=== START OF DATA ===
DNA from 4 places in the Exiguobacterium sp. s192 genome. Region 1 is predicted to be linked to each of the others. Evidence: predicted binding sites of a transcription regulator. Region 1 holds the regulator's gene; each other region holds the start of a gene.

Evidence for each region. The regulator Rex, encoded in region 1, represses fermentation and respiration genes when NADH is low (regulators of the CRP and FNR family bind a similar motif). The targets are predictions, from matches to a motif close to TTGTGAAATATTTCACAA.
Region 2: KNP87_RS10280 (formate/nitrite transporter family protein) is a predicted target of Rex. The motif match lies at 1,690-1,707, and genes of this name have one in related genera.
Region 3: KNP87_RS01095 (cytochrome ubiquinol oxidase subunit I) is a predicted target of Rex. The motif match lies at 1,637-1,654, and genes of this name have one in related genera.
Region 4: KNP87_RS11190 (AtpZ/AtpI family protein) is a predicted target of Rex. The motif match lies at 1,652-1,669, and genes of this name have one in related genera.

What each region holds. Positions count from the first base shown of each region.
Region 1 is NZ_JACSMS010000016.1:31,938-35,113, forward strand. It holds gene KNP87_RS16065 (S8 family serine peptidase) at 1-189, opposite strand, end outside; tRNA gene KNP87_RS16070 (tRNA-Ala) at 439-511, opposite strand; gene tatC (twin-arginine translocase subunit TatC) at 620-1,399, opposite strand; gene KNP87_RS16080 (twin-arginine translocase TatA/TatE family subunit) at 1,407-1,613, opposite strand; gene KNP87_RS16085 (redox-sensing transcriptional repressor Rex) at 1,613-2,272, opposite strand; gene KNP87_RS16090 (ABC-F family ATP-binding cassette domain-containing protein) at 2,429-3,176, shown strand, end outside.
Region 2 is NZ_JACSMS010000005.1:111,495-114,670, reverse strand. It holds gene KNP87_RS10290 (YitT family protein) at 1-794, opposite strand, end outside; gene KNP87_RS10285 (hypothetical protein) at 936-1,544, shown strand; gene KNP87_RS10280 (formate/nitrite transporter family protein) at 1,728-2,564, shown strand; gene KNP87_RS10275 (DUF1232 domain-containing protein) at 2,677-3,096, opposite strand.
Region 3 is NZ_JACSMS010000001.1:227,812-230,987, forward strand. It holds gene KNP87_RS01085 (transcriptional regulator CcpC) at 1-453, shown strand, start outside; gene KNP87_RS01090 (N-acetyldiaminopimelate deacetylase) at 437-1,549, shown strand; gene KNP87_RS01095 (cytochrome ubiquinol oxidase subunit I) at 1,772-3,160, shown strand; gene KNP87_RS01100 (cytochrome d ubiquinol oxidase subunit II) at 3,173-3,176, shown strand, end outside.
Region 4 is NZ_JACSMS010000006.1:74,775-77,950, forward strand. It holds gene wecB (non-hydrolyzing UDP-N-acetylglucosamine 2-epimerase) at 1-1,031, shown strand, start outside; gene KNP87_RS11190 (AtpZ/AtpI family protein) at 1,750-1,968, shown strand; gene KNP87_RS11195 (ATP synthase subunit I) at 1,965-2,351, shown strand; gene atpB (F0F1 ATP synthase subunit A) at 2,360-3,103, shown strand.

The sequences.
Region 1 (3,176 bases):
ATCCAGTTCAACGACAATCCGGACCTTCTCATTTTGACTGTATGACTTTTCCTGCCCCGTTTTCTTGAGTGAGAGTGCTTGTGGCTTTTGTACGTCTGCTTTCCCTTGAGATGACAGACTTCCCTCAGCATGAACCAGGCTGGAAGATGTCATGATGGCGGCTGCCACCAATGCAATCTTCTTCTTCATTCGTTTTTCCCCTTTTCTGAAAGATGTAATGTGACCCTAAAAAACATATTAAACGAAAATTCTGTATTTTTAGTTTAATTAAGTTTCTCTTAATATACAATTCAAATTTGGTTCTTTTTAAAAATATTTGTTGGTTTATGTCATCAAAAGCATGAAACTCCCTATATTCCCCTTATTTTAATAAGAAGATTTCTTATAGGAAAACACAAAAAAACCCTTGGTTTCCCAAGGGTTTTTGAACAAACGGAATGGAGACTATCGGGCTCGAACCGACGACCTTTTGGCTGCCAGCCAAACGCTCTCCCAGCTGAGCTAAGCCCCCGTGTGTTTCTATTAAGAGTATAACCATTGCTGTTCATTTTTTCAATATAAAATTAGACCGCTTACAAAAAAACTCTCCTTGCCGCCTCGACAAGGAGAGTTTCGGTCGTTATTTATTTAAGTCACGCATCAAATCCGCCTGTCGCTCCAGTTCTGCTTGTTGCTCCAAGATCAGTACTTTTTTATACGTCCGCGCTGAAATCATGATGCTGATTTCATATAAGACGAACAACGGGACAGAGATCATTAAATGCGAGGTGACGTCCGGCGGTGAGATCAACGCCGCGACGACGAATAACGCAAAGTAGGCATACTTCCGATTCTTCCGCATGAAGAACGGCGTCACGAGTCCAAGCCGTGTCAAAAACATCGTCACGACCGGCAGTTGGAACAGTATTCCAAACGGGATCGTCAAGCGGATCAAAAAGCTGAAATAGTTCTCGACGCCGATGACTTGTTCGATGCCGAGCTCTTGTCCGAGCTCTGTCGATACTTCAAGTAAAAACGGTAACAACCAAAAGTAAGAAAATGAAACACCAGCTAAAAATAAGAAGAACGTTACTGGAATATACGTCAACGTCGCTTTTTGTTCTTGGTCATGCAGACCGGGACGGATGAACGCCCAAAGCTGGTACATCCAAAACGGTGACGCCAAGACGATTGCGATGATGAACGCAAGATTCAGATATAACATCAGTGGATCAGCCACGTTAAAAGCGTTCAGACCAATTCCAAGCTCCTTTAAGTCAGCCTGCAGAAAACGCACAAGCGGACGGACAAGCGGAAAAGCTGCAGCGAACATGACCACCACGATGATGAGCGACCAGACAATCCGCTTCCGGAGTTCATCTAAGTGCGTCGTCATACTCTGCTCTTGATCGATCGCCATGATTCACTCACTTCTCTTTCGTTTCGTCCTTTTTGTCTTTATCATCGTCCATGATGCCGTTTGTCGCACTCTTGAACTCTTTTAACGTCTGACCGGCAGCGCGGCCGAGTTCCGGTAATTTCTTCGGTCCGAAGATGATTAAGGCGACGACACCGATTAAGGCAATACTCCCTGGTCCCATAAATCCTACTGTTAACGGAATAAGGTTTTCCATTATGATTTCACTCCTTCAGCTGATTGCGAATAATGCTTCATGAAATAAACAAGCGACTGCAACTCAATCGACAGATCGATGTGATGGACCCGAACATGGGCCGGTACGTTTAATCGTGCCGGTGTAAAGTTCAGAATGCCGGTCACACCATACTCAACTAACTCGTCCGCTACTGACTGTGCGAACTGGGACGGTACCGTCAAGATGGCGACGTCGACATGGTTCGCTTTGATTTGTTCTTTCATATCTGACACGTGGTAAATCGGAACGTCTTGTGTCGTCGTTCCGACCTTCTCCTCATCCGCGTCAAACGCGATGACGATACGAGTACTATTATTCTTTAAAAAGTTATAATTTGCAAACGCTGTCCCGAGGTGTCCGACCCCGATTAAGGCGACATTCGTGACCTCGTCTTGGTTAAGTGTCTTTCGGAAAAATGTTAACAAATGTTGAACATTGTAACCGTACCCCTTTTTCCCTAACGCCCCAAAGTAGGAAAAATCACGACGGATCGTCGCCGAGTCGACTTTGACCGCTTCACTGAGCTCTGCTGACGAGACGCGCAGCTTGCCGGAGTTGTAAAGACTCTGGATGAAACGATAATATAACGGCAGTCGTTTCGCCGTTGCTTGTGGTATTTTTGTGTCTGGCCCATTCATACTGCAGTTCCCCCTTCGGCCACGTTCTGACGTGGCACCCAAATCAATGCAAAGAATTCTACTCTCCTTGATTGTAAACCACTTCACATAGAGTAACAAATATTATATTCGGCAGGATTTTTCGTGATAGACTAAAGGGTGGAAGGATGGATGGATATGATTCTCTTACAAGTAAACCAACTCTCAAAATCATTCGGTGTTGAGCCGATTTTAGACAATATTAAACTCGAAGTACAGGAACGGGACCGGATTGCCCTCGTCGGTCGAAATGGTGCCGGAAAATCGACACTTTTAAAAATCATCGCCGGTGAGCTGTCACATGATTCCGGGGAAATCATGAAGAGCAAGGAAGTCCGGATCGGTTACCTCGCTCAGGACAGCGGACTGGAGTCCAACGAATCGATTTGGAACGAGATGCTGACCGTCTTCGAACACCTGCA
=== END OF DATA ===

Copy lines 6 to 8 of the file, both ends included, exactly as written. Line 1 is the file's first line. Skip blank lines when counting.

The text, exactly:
What each region holds. Positions count from the first base shown of each region.
Region 1 is NZ_JACSMS010000016.1:31,938-35,113, forward strand. It holds gene KNP87_RS16065 (S8 family serine peptidase) at 1-189, opposite strand, end outside; tRNA gene KNP87_RS16070 (tRNA-Ala) at 439-511, opposite strand; gene tatC (twin-arginine translocase subunit TatC) at 620-1,399, opposite strand; gene KNP87_RS16080 (twin-arginine translocase TatA/TatE family subunit) at 1,407-1,613, opposite strand; gene KNP87_RS16085 (redox-sensing transcriptional repressor Rex) at 1,613-2,272, opposite strand; gene KNP87_RS16090 (ABC-F family ATP-binding cassette domain-containing protein) at 2,429-3,176, shown strand, end outside.
Region 2 is NZ_JACSMS010000005.1:111,495-114,670, reverse strand. It holds gene KNP87_RS10290 (YitT family protein) at 1-794, opposite strand, end outside; gene KNP87_RS10285 (hypothetical protein) at 936-1,544, shown strand; gene KNP87_RS10280 (formate/nitrite transporter family protein) at 1,728-2,564, shown strand; gene KNP87_RS10275 (DUF1232 domain-containing protein) at 2,677-3,096, opposite strand.